|| Home | Free Articles for Your Site | Submit an Article | Advertise | Link to Us | Search | Contact Us ||
OTHER ITA SITES:
How To Choose A Pharmacist
Choosing a qualified pharmacist is every bit as important as deciding which doctor or other health care worker you are going to have look after your health and well being. While many people worry about the competence of their doctor, the qualifications of the person dispensing their prescription drugs is often overlooked.
Historically, herbalists, chemists and apothecaries filled the role of pharmacist. As the volume of medical lore grew pharmacy became a specialized medical tradition of its own. In some ancient cultures like medieval Japan, the pharmacist was accorded a status even higher than the doctors, acupuncturists and other health related professionals.
The pharmacist is also a trained professional who has passed through extensive medical training and learned how drugs work on the body and the potential interactions of different medicines. They must be familiar with at least basic diagnosis of diseases, their therapeutic effects and the art of prescribed medicines and what forms are best for a doctor's patient.
While your pharmacist is traditionally known to be the dispenser of the drugs your doctor prescribes, his function is much greater. They also work with your doctor in disease state management to monitor treatments and their effects. The pharmacist will provide information to clinics and health care workers about medicine reactions and other information necessary to the betterment of the entire medical field.
Pharmacists may be either independent businessmen or they may ply their trade in a clinic or hospital. The pharmacist is often an important source of information and advice on whether a symptom is a precursor to needing a doctor's care or if the problem is a localized effect that can be taken care of through over the counter methods. They will often work as an intermediary between you and a doctor in checking for more information about treatment of diseases.
The professional pharmacist must be trained in a wide range of medical knowledge, as he is often the first person many people talk to about new ailments. The pharmacist plays a great role in assessing the potential for undiagnosed medical conditions and provides recommendations for the direction of treatment a person should take.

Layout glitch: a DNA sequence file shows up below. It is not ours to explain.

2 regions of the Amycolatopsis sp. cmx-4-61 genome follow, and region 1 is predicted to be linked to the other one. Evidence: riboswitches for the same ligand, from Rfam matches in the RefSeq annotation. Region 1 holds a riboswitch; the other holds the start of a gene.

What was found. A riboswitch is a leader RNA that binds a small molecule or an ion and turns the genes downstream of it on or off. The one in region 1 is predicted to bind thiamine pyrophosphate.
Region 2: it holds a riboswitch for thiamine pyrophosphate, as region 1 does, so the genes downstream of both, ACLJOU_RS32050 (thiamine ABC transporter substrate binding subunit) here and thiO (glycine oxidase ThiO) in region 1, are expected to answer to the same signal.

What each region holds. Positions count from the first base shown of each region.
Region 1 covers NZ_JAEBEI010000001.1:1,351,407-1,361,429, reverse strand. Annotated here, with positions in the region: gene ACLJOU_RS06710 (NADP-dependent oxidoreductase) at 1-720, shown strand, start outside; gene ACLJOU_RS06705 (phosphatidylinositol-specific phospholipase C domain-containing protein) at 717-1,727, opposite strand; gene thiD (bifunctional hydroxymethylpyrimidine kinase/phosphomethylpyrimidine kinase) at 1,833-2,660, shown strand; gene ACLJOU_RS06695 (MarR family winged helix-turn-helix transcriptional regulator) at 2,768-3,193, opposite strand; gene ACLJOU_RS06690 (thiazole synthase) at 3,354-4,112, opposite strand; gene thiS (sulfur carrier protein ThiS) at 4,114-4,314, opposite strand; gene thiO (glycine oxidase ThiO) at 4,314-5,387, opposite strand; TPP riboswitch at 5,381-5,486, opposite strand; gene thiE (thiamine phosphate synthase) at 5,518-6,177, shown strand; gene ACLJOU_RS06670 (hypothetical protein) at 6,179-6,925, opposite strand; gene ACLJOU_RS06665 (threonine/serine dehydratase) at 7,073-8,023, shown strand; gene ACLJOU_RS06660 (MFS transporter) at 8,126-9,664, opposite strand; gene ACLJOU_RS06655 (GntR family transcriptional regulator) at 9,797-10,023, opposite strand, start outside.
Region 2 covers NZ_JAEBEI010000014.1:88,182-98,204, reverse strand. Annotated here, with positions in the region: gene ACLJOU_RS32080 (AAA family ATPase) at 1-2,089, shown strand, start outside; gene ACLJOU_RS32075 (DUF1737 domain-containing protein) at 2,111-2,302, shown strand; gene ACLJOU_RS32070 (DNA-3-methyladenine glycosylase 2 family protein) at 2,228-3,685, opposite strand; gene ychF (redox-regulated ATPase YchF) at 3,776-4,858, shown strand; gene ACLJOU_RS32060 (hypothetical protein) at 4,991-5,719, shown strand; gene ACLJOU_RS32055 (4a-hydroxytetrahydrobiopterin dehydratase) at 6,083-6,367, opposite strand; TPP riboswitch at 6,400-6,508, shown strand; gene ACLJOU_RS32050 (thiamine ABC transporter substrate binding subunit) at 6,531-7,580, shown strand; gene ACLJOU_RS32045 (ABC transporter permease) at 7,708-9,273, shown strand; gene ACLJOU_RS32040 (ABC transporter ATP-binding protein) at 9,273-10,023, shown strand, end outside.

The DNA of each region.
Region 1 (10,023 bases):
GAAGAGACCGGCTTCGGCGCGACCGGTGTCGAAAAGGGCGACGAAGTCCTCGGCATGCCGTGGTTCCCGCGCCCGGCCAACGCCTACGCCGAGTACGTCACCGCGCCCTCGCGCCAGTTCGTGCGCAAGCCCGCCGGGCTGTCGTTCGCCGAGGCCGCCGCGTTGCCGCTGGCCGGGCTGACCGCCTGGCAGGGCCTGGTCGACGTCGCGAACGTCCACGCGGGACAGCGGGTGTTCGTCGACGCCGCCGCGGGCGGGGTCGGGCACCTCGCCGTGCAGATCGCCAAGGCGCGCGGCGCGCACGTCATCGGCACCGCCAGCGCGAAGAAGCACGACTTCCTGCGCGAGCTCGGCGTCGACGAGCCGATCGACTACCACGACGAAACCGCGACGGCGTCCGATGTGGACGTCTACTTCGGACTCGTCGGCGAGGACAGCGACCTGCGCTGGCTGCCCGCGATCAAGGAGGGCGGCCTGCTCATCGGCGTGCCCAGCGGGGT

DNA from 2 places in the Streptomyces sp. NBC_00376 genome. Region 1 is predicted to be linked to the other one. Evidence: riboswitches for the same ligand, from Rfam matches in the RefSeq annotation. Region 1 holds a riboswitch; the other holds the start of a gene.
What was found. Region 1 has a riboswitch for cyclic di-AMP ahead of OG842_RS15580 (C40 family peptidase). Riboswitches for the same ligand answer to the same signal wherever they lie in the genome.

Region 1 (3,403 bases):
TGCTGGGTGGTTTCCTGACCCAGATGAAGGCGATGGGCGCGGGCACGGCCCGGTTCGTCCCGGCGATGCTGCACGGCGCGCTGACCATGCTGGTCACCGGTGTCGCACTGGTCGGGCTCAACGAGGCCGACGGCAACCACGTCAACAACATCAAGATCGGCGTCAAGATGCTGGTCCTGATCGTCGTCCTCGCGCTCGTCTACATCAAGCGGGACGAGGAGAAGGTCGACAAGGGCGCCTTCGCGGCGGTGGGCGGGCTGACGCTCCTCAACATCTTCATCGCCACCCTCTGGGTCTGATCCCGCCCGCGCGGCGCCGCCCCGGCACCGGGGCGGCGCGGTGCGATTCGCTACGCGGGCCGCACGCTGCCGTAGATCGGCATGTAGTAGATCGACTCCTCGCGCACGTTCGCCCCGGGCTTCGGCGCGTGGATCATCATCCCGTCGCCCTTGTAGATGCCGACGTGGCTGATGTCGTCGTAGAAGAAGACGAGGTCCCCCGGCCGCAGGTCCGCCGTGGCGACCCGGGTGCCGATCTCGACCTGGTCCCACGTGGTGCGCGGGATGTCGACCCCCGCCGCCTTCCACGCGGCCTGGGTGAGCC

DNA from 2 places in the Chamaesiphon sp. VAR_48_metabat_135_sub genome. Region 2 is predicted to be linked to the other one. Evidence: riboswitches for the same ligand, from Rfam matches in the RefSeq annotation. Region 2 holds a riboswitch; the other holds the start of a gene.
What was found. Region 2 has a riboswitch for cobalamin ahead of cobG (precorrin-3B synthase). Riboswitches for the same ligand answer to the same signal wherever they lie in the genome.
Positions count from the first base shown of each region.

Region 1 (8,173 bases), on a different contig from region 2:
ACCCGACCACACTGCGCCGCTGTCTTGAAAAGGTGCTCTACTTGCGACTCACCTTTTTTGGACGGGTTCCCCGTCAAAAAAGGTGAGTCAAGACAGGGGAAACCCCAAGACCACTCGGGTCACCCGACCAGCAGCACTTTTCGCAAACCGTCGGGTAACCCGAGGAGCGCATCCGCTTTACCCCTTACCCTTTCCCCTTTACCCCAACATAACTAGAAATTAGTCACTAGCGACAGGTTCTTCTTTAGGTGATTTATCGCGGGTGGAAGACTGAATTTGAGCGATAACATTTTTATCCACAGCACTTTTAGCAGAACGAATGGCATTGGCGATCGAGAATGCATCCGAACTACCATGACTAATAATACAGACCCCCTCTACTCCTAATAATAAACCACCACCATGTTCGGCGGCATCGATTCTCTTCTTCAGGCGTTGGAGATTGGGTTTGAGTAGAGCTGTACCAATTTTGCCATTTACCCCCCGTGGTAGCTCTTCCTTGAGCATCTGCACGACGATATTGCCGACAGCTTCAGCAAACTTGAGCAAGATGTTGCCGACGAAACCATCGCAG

Since the pharmacist is often the first point of contact with the medical profession, the pharmacist must be knowledgeable of the symptoms of many medical conditions and diseases. Various polls have demonstrated that a large number of people will trust their pharmacist more than they do their primary health care provider, especially if they are part of a program where they are treated by a group of doctors rather than a family general practitioner.
Pharmacists in the United States must be board certified to dispense medications. Depending on his specialty the Board of Pharmaceutical Specialties qualify pharmacists in five areas including psychiatric, oncology, cardiology, infectious diseases, nutrition and nuclear pharmacy. A geriatrics certification must come through the Commission for Certification in Geriatric Pharmacy. The certification in the specialized field of toxicology for medical doctors, forensic scientists as well as pharmacist must be obtained through the American Board of Applied Toxicology.
While a pharmacist is not board certified to practice medicine in the same way a licensed doctor is, they still are a very important part of the medical field and can be trained well enough to even catch the occasional mistaken prescription an overworked doctor may make.
Arts and Crafts
Auto and Trucks
Business and Finance
Computers and Internet
Food and Drink
Gadgets and Gizmos
Kids and Teens
Music and Movies
Pets and Animals
Politics and Government
Recreation and Sports
Religion and Faith
Travel and Leisure
Travel Part B